Silver Age Angel Statue
Gold and silver are two valuable metals, and they're also used to designate eras. Gold would be the best, while silver counts as second. Where white gold fits is probably in between. The golden age of comics was a time when many of the truly iconic characters were created, like Captain America, the Sub-Mariner, Batman, Superman and Wonder Woman. But the silver age was the birth of the modern hero, modern in the sense that comics were getting more sophisticated and the characters were getting more human. They had frailties, money problems and the same ills that affected the readers, hit the heroes. It was in this age that a group of not human characters started at the new Marvel Comics Group, with the unusual name of X-Men.
The X-Men were neither all men nor even men in the sense of being human. They were all mutants, and in addition to the usual cadre of super-villains they had to deal with discrimination since many people disliked them immensely. Just because they were a little different and liked to mix blues with yellows in their fashions. That and they were mutants, which sounds scarier than it is.
Some people just have all the luck. Warren Worthington might have a preppy name, but that's about the only thing that's bad about his life. He attractive and young, and he's heir to a fortune - so he's rich. What could be better than that? Well, he also has a pair of mutant wings so he can actually fly, and his bones are light so he never has to worry about being too fat. If they had a bachelor reality show in the Marvel Universe, Warren would be on it.
Having large wings on your back kind of gives away the fact that you're not an average guy, and since Warren realized his mutation would cause problems he kept them tied down and hidden from everyone. A fire in his dormitory (at private school no less) made it unavoidable to show off those wings in order to save some fellow students, though he donned a blonde wig to keep his identity secret. Clearly this private school didn't have the brightest students because they were totally fooled by the wig, and Warren later became the costumed adventurer known as the Avenging Angel. Exactly what he is avenging isn't clear.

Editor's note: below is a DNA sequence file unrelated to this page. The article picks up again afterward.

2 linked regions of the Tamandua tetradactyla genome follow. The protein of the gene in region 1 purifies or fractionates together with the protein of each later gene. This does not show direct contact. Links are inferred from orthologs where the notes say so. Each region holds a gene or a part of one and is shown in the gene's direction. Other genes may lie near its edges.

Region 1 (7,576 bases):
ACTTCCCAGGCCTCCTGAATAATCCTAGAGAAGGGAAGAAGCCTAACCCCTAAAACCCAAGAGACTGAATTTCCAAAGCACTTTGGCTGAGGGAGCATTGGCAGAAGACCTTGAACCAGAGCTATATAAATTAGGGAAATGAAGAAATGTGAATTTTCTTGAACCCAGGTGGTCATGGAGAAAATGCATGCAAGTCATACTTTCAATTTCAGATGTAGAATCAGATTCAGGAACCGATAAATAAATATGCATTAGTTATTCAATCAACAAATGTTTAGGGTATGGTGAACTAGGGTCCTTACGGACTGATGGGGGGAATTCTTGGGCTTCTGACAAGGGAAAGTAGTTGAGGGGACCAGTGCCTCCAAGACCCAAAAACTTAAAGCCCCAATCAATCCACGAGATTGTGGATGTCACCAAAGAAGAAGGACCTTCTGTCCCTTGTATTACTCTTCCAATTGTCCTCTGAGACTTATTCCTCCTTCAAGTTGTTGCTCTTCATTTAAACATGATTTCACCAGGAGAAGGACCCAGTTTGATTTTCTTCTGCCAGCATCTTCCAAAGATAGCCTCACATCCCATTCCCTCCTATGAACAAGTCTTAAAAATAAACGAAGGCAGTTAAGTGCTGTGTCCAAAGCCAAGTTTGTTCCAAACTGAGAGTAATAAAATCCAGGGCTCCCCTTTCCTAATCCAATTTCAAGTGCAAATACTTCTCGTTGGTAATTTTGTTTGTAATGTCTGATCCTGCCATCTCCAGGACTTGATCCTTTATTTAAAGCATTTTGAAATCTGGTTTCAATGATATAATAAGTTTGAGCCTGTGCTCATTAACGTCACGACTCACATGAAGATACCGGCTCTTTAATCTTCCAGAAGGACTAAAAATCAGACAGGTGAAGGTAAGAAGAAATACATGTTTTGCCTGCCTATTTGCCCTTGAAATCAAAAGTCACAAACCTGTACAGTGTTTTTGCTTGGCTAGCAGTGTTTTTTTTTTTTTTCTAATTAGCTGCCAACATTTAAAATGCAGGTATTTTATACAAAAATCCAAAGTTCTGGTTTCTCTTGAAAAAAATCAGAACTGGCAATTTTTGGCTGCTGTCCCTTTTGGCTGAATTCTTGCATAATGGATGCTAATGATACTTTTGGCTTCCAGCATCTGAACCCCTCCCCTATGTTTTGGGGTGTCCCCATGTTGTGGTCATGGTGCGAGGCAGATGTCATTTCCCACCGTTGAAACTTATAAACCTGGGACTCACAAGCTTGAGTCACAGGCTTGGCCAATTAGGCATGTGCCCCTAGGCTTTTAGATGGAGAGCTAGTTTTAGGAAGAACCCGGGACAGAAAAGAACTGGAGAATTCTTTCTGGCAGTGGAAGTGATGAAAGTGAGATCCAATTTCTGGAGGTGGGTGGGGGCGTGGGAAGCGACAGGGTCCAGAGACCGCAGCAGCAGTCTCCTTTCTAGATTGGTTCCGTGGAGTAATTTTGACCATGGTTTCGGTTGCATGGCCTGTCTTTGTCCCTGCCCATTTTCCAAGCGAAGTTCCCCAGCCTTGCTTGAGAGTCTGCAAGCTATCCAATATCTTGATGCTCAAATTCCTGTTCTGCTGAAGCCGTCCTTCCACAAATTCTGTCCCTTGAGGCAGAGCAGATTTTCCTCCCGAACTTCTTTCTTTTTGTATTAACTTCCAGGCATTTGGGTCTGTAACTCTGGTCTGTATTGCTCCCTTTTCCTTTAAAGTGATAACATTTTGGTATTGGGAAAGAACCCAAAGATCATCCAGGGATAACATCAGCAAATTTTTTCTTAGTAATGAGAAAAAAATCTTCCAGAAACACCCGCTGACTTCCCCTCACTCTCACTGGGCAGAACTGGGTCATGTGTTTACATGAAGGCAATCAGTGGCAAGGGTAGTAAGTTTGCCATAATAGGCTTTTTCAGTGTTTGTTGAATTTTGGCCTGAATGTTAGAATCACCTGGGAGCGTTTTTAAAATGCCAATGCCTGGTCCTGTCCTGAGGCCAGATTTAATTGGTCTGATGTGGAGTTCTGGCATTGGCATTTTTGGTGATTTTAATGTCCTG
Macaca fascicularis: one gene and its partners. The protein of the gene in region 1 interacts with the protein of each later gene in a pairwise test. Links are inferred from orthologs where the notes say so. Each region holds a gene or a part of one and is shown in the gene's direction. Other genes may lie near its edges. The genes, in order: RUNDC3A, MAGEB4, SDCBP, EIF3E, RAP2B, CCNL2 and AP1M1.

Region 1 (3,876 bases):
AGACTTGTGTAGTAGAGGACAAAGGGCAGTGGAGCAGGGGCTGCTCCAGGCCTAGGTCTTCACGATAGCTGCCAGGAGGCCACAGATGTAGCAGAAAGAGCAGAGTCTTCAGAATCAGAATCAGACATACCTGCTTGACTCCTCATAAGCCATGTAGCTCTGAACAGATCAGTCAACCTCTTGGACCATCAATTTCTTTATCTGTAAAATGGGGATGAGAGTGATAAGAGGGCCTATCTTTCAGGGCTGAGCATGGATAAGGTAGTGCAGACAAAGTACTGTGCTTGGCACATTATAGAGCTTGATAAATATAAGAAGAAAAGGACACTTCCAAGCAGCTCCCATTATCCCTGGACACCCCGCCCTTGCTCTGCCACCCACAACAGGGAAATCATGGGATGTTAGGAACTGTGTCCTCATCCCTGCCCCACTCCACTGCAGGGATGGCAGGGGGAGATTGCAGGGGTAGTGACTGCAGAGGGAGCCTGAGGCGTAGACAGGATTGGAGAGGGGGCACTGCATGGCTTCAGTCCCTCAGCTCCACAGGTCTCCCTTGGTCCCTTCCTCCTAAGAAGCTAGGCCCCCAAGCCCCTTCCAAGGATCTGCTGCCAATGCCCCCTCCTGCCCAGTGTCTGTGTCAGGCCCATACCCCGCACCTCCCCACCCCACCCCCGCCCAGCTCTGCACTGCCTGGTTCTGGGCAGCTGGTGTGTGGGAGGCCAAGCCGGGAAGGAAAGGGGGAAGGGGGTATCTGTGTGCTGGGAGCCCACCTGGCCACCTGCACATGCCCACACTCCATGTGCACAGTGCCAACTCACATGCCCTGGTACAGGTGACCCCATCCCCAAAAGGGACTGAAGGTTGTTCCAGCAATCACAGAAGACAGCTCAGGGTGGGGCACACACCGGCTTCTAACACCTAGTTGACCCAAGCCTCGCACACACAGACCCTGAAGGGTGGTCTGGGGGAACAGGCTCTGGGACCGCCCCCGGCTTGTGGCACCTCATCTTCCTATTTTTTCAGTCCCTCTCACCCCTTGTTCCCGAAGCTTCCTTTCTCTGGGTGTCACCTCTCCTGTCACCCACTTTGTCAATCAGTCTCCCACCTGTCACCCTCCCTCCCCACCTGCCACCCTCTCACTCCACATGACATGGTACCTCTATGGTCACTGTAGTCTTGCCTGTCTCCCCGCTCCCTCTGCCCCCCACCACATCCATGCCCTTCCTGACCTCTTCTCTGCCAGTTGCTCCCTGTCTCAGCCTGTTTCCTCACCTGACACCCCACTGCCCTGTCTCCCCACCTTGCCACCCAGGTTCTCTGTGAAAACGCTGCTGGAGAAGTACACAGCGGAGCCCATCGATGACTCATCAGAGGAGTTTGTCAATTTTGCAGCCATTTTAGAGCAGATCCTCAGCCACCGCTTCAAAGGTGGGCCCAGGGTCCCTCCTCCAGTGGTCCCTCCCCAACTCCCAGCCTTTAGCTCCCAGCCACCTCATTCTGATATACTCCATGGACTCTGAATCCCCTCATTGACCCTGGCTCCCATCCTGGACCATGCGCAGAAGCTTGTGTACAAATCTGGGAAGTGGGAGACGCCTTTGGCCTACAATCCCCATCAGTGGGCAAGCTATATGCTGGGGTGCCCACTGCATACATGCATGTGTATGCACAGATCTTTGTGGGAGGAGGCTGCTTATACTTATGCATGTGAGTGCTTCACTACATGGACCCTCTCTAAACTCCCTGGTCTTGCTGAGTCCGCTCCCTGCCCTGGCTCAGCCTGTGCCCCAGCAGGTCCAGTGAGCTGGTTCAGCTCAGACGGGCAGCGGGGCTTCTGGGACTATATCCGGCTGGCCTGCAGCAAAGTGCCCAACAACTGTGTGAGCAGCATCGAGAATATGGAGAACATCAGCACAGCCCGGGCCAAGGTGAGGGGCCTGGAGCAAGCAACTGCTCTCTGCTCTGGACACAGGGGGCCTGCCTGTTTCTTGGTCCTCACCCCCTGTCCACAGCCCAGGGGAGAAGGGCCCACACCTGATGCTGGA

Professor Charles Xavier contacted Worthington to ask if he would join the team of mutant heroes called the X-Men. He accepted and was known as the Angel while part of the team, where he has served on and off over the years. Later he formed his own team called the Champions and went public with his identity. Sometime after that he rejoined the other charter X-Men to form the team X-Factor, where he eventually lost his wings. And not in a good way. He did eventually grow them back, but that's a tale for another time.
Over the years the Angel has changed costumes, wings and even skin color, but this statue line is based on the classic Silver Age look of the X-Men. For this, the team sported similar costumes in yellow and blue, along with nifty boots and masks. A little known fact was that their underwear also matched and Angel was known to switch his drawers with the Beasts so his teammate would feel tight in the crotch.
The Silver Age X-Men statue series from Diamond Select is a set of medium statues celebrating the original X-Men in the style that Smilin' Stan Lee and Jack 'King' Kirby created them. Angle is the third of the X-Men, joining the Beast and Cyclops and the team will eventually be complete with Marvel Girl next and then Iceman to round it out. There is a Silver Age Magneto statue companion piece that will be released after the X-Men, so they can be properly menaced in the mighty Marvel manner.
Rudy Garcia sculpted the Angel and the rest of the statues in this line, as well as the Ultimate Storm bust from Diamond Select. A design feature for this line is that the statues can be displayed alone, but are designed to go together as a single large diorama, like the Alien and Predator statues from Palisades. All the Silver Age statues are scaled together, so even though the Angel is eleven inches tall he can still fit in with his buds. Each team member also includes a letter (in Angel's case it is punctuation in the hyphen) that can be placed across the front of the statue set Hollywood sign style to provide the classic logo from the comics. If you don't like logos, just don't use it since they are only attached by you. It's about choices, so if you're wishy-washy and indecisive you should buy them all and place the logo there. Problem solved.
Each statue also has a full-color certificate of authenticity, though it doesn't extend beyond the visible colors of the spectrum. The certificate is signed by sculptor Rudy Garcia and numbered, and limited to 3000 pieces. Coincidentally, there are 3000 boxes of this statue with a pair of Styrofoam packing pieces in each one.
More Pictures of Angel
|Where to buy the Silver Age Angel Statue: This statue is a limited edition of 3,000, and it retails in the $75 USD price range. It is available at comic book stores, as well as at various online toy and collectible retailers.|